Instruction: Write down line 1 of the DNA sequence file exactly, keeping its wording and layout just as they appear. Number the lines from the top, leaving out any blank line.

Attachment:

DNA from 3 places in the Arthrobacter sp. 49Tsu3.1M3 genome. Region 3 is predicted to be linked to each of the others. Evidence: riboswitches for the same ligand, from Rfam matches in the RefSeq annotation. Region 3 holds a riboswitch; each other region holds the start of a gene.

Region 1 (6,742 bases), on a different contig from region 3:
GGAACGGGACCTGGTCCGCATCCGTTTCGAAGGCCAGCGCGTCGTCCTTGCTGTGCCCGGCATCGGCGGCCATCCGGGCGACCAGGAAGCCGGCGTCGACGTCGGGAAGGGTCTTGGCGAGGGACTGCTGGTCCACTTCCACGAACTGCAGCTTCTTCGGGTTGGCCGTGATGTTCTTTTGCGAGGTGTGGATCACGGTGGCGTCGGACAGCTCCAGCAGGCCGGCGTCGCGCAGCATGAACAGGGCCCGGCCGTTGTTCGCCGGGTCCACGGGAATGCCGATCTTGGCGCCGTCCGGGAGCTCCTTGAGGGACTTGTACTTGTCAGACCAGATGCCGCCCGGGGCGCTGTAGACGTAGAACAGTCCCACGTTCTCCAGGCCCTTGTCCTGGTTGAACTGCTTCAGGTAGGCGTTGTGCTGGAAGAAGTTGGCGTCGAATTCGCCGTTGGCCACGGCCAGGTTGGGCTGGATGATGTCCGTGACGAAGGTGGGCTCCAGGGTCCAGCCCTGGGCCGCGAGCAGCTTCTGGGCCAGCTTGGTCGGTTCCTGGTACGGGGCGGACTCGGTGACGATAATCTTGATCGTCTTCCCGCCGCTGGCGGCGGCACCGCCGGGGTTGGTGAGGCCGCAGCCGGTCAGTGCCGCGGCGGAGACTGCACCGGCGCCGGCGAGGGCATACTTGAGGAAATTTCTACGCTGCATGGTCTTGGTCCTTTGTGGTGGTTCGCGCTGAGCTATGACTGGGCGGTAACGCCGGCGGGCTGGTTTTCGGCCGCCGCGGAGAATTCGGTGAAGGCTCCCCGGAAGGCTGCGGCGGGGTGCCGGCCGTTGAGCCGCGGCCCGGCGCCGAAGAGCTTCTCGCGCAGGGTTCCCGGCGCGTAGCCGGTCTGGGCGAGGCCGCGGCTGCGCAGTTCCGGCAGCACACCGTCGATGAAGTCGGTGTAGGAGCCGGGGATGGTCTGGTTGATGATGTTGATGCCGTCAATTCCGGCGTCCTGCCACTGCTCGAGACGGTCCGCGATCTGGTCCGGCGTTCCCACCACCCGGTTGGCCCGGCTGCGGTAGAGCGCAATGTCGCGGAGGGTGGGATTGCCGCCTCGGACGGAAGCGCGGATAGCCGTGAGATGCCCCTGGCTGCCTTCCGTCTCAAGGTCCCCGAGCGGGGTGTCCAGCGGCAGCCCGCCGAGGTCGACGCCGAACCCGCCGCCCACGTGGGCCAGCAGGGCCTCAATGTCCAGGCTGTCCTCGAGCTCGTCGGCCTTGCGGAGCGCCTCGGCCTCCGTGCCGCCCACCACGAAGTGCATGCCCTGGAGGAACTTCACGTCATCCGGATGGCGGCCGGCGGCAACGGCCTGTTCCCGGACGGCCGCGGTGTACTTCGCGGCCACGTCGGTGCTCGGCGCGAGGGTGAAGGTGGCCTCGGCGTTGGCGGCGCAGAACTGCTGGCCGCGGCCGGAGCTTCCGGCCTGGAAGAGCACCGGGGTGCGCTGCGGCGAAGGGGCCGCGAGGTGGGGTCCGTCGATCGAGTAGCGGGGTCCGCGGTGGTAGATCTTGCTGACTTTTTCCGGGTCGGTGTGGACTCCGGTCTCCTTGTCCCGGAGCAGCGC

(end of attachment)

DNA from 3 places in the Arthrobacter sp. 49Tsu3.1M3 genome. Region 3 is predicted to be linked to each of the others. Evidence: riboswitches for the same ligand, from Rfam matches in the RefSeq annotation. Region 3 holds a riboswitch; each other region holds the start of a gene.